Many of the most popular online portals do not live up to the promise of the Internet as a gateway to new, unfiltered and diverse information about politics, according to the first-ever study of coverage of the presidential election online.
A close look at the most widely accessed Web portals reveals the dirty little secret of much of the Internet: wire copy-usually from Reuters, a conventional 149 year-old British wire service.
At the same time, the notion that the Old Media of television and especially newspapers use the Internet mostly for “shovelware,” or as a dumping ground or morgue for yesterday’s stories is also largely untrue.
While they run stories from their print or broadcast outlets, the web sites of traditional old media, are much more likely than Internet portals to exploit the Web’s unique capabilities.
On the other hand, the worry that the Internet is a vast bastion of unsubstantiated rumor and innuendo is also false, the study found. The information on the Internet about the campaign is remarkably well sourced-and very little is based on anonymous sources.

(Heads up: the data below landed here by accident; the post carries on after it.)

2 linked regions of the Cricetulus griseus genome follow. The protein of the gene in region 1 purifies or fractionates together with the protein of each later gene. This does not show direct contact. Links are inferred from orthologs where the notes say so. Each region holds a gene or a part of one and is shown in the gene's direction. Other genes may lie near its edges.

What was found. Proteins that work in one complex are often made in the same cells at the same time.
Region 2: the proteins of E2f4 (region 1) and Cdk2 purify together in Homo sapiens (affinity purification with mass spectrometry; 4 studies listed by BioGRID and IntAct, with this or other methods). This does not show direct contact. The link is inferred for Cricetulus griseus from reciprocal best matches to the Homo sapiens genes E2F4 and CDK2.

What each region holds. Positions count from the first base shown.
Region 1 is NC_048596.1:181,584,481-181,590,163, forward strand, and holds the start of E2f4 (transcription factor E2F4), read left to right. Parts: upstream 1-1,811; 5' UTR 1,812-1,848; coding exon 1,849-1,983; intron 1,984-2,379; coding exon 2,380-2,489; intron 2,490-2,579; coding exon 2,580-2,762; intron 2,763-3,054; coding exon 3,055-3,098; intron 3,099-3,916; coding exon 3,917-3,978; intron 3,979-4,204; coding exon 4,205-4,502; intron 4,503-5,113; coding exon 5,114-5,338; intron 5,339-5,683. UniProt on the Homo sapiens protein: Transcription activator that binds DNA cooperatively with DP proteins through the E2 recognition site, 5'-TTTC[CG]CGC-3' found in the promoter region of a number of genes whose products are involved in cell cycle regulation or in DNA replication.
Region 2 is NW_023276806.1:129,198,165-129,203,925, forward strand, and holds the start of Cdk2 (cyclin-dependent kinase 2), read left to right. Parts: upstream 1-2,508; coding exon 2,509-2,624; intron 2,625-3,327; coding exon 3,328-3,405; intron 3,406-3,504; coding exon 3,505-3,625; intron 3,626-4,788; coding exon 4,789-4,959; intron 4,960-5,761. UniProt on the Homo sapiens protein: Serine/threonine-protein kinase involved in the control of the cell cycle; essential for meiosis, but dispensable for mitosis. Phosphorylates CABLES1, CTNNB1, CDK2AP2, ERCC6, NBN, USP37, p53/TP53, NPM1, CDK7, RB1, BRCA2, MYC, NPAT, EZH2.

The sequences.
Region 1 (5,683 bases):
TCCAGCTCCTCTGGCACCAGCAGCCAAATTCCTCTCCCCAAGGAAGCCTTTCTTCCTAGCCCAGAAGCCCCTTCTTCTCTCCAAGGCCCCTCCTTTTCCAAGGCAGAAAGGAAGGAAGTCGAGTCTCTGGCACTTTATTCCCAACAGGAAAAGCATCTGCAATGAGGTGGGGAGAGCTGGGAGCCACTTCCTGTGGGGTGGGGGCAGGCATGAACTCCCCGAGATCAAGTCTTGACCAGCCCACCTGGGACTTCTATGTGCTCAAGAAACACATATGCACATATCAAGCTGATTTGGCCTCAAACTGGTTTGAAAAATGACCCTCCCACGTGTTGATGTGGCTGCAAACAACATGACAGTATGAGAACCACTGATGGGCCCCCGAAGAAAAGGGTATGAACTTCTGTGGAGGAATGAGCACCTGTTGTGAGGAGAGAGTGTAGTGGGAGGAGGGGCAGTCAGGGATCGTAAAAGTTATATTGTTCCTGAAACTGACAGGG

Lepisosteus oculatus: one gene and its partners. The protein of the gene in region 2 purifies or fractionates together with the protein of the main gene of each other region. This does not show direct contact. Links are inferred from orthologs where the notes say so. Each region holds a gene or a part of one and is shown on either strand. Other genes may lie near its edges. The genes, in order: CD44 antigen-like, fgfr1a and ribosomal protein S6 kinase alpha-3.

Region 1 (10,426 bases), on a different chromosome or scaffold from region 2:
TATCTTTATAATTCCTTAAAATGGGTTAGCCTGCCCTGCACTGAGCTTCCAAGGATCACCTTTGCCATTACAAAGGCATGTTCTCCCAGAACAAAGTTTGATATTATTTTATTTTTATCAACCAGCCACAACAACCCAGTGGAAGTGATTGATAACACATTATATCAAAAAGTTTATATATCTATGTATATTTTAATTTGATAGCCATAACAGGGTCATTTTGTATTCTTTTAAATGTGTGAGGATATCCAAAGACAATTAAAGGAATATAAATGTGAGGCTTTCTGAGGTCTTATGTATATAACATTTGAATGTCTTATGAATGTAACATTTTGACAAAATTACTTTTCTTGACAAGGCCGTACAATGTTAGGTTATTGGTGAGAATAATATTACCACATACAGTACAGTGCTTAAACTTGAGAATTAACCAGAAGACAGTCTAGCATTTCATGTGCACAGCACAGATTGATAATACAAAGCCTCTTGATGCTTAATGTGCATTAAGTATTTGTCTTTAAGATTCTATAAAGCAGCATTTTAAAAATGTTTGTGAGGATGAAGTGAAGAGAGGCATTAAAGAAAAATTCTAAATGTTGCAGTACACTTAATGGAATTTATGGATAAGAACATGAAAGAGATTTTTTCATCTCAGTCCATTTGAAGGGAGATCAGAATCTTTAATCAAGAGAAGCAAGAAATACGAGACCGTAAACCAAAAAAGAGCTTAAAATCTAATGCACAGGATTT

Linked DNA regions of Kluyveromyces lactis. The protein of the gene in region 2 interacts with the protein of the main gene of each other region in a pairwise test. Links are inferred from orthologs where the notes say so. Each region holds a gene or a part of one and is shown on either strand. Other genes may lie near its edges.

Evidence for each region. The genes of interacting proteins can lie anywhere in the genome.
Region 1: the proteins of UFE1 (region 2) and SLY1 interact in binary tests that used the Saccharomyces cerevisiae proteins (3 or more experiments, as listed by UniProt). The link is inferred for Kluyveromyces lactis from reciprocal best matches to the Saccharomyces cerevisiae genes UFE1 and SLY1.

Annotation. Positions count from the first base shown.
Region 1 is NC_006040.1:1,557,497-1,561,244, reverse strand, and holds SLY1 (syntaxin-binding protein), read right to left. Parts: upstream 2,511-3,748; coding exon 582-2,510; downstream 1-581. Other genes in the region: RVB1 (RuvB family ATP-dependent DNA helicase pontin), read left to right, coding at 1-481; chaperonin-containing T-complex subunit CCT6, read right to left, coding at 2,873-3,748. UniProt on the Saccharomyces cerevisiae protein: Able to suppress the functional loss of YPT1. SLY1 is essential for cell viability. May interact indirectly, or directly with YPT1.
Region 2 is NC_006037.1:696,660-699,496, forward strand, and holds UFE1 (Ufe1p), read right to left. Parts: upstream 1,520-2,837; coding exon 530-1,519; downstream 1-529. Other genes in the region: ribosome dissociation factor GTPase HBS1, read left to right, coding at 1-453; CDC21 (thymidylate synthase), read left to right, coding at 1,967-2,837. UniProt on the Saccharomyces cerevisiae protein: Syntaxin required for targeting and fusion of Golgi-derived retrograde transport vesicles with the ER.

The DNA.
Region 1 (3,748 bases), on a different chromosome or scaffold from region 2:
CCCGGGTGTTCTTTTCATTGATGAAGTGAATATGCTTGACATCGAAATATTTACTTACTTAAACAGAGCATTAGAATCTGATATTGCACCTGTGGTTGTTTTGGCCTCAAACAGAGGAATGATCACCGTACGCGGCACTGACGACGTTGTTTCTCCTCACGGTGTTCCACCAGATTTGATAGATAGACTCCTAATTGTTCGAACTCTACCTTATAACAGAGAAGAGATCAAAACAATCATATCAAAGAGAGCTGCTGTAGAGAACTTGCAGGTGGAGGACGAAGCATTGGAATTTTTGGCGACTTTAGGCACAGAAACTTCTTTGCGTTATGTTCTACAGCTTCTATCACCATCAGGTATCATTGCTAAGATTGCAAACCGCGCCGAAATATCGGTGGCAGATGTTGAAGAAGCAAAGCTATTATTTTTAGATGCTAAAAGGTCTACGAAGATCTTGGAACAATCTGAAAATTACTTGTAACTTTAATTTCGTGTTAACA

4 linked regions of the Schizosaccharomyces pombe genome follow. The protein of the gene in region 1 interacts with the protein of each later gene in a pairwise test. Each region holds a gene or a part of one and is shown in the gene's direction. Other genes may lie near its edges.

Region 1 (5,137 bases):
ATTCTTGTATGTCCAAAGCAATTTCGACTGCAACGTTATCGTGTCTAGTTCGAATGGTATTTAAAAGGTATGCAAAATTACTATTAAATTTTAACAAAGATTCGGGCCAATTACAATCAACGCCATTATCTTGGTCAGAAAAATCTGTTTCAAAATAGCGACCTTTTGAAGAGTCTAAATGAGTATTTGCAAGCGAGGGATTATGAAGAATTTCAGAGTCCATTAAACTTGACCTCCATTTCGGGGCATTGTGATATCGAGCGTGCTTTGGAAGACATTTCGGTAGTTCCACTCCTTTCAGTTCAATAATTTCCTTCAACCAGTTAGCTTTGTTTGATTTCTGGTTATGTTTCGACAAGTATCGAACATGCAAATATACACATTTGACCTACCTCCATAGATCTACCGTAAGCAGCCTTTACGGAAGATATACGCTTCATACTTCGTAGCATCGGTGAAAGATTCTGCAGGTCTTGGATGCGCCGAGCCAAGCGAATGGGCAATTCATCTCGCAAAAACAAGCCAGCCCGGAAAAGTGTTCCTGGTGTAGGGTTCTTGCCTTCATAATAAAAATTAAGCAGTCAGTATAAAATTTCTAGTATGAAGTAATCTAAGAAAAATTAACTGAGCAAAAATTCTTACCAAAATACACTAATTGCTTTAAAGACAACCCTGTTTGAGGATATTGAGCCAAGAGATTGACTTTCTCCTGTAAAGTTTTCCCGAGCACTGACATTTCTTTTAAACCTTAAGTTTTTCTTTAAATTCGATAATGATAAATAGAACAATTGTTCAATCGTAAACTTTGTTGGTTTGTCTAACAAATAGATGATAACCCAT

These are some of the findings of a new study of political coverage on the most popular Internet sites by the Committee of Concerned Journalists. The study was produced for the Committee by the Project for Excellence in Journalism.
More and more citizens are turning to the Internet for news about the presidential election, especially as television abdicates covering the story. A survey by the Pew Research Center for the People and the Press found nearly a quarter of Americans are now getting at least some of their campaign news through the Internet . Another study by the Annenberg Public Policy Center and the Alliance for Better Campaigns found that the three major network newscasts are now averaging just 36 seconds a night of candidate discourse .
The Internet is also heralded for being a tool for citizen empowerment, for its ability to mix text, audio and video, and for its speed, openness and depth.
But what do citizens find about the election once they move online? How much is the Internet using its capacity? And for all the talk of a diverse landscape of information, how much do sites vary, say from portals like Netscape to online journalism sites like Salon?
To answer these questions, the Committee of Concerned Journalists examined 12 of the most popular web sites that provide news and information, including portals, purely online news sites and sites connected to Old Media news organizations, checking them repeatedly through the day on key dates during the primary season. In all, the study examined 72 political front pages and 286 lead stories on six selected dates from late February to just after Super Tuesday, March 7.
In addition, it studied the front pages of the print editions of the New York Times and the Washington Post for the same time period as a basis of comparison between print and the net.
The goal was to get a first look at what the Internet offers citizens looking for election news.
Among the findings: